Securities Suit Filing Rates Relative to the Number of Listed Companies: The NERA report underscores the fact that in assessing these historical filing trends it is important to keep the number of U.S.-listed companies in mind. In 1997, there were 8,884 publicly traded companies. After 1997, the number of companies listed on the U.S. exchanges dropped significantly, to a low of 4,916 in 2012. The numbers have ticked up slightly since then; as of the end of 2015, there were 5,305 U.S.-listed companies, still well below the levels seen in the late 90s.
In a particularly important part of NERA’s analysis, the report notes that “given that more securities class actions have been filed against fewer listed companies, the average rate of litigation has increased.” Thus, during the five years after the PSLRA’s enactment, the number of filings relative to the number of public companies was approximately 2.6%. In contrast, the most recent five years’ average rate is about 4.4%. On a yearly basis, this rate peaked in 2008 at nearly 4.6%. The rate in 2015 was 4.4%, within the average for the last five years, and up slightly from 4.1% in 2014.
Securities Suits Involving IPO Companies: Among the reasons for the increase in litigation in 2015 is the increase in the number of cases alleging violations of Section 11 of the ’33 Act, primarily in cases involving IPO companies. As the number of companies completing IPOs increased in recent years, particularly in 2014, when there were more IPOs than in any year since 2000, the number of IPO related lawsuits has also increased. In 2015, there were 28 IPO-related lawsuits filed, representing a third more than the 21 filed in 2014, and more than double the number filed in 2013. The number of lawsuits filed against IPO companies during 2015 was the highest since 2009, when there were 36 IPO-related securities lawsuits filed.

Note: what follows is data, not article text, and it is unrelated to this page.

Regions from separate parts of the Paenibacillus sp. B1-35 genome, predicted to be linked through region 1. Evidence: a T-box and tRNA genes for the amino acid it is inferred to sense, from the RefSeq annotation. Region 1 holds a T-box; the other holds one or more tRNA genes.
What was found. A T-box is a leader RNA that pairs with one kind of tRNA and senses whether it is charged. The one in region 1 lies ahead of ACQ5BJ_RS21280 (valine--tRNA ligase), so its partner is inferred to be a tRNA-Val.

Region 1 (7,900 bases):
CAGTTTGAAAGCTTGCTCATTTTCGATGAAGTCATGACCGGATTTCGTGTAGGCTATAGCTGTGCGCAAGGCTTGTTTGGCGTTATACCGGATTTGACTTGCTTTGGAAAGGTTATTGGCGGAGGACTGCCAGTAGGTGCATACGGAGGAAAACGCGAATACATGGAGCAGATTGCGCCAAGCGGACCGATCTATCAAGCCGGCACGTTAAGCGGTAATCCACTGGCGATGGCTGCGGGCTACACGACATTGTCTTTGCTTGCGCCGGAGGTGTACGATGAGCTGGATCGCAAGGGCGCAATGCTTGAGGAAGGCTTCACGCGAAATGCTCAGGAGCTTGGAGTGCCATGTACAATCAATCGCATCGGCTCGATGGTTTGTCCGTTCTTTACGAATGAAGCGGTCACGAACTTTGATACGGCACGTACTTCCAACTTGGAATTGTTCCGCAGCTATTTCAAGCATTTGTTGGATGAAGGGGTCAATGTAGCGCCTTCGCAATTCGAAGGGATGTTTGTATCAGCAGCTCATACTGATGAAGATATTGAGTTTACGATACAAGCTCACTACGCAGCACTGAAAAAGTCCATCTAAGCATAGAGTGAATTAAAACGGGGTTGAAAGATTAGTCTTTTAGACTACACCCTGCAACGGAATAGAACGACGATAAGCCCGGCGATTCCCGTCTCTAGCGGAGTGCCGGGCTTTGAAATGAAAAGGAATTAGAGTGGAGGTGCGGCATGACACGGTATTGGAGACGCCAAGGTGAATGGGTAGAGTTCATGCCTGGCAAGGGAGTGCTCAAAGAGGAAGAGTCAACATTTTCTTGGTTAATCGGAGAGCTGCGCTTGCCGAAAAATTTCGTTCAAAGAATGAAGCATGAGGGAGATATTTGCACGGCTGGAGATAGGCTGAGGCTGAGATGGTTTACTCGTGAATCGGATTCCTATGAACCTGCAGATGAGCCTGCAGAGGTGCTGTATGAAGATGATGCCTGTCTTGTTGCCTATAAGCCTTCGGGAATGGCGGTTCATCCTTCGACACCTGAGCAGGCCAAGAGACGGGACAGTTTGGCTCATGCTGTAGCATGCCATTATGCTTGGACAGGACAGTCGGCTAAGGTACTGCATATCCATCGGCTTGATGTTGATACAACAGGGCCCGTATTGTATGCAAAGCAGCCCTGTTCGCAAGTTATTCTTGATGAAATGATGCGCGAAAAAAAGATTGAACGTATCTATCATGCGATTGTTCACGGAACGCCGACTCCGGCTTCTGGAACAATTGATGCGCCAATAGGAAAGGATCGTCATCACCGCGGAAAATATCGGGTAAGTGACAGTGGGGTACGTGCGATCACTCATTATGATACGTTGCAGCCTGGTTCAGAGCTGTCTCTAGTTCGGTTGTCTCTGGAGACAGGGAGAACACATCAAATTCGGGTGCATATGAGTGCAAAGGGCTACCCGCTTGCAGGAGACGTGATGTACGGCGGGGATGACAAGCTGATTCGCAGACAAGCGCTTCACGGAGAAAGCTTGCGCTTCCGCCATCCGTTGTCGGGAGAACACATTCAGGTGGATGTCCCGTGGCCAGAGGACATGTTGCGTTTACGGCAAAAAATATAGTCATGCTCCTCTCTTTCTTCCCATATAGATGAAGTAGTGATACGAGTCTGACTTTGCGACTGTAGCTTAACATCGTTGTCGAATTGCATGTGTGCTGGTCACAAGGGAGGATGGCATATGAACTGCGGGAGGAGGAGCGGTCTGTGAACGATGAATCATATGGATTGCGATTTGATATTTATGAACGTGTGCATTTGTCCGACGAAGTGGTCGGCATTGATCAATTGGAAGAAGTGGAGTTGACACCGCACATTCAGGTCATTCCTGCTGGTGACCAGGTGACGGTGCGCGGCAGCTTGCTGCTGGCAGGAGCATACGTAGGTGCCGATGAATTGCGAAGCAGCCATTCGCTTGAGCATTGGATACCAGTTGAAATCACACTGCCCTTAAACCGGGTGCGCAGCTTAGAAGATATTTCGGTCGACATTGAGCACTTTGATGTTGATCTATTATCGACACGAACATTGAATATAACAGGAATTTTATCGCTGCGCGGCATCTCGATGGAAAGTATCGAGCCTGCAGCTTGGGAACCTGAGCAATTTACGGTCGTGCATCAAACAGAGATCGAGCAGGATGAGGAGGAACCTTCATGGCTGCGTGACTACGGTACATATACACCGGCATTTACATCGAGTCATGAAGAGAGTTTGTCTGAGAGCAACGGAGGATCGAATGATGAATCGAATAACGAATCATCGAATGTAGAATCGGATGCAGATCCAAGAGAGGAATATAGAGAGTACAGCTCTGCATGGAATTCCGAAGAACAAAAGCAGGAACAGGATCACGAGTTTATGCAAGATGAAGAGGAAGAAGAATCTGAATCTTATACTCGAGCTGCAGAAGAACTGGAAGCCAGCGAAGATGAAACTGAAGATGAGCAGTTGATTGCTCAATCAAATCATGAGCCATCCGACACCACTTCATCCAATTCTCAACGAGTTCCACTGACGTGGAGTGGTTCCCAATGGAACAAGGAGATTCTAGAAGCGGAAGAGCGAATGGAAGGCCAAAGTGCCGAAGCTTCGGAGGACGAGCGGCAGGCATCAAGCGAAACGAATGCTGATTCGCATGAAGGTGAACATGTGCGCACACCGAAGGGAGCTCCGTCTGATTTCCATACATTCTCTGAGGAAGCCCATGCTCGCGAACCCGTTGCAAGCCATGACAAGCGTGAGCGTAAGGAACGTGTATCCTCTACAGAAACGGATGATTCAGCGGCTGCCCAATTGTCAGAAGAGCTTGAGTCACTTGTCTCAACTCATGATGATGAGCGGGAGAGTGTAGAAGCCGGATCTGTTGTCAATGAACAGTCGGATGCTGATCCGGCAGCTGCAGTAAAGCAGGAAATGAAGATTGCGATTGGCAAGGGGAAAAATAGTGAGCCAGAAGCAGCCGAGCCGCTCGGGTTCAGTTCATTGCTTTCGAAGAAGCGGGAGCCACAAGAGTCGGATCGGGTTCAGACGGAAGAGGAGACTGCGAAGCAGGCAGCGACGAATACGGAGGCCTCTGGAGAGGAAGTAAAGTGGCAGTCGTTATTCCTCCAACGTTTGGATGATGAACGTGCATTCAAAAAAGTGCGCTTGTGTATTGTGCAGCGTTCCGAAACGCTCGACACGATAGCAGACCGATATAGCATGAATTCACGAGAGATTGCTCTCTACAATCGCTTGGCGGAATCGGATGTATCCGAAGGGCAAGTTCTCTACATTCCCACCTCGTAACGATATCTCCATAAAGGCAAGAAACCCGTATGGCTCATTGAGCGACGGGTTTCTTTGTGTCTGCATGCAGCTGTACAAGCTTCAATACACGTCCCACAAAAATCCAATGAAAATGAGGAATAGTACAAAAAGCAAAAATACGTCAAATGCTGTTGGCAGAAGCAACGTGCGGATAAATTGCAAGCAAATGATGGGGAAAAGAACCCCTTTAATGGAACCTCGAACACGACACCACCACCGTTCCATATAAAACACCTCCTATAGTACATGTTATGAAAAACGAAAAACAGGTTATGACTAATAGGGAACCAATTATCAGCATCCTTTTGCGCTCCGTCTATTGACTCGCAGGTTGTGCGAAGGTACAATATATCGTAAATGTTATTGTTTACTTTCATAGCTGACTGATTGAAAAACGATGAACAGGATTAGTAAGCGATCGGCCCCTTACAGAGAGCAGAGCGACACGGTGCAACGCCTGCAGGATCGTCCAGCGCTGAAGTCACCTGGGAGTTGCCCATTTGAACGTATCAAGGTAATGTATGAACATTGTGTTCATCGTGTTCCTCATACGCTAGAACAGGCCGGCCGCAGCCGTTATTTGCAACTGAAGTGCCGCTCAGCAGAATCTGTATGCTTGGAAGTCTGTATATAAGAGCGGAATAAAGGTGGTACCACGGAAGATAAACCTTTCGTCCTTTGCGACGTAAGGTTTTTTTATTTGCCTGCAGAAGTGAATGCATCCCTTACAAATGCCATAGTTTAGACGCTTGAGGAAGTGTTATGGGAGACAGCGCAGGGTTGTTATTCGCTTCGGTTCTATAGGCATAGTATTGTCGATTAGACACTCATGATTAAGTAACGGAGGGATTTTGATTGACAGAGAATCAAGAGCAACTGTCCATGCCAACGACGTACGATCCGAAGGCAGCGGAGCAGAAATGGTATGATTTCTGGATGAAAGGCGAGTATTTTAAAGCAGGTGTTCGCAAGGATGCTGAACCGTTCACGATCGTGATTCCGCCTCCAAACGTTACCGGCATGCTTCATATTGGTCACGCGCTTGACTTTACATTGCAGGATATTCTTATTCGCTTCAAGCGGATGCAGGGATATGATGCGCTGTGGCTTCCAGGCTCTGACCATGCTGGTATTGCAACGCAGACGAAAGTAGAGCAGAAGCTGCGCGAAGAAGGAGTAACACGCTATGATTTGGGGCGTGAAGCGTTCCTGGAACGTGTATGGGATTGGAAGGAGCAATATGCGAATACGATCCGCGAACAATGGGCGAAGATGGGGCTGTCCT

Securities Suits Against Foreign Issuers: The report also notes that the number of filings against foreign issuers in 2015 remains elevated compared to prior levels. Thus, the percentage of securities suit filings against foreign issuers in 2015 was 14.8%, up from 13.6% in 2014, well above the 10-12% range in the period 2010-12, but below the 23.9% seen in 2011 (when there was a flood of lawsuits filed against Chinese reverse merger companies). The proportion of foreign-domiciled companies as a percentage of all companies with U.S. listing has increased over time, to a recent high of 17% in 2015.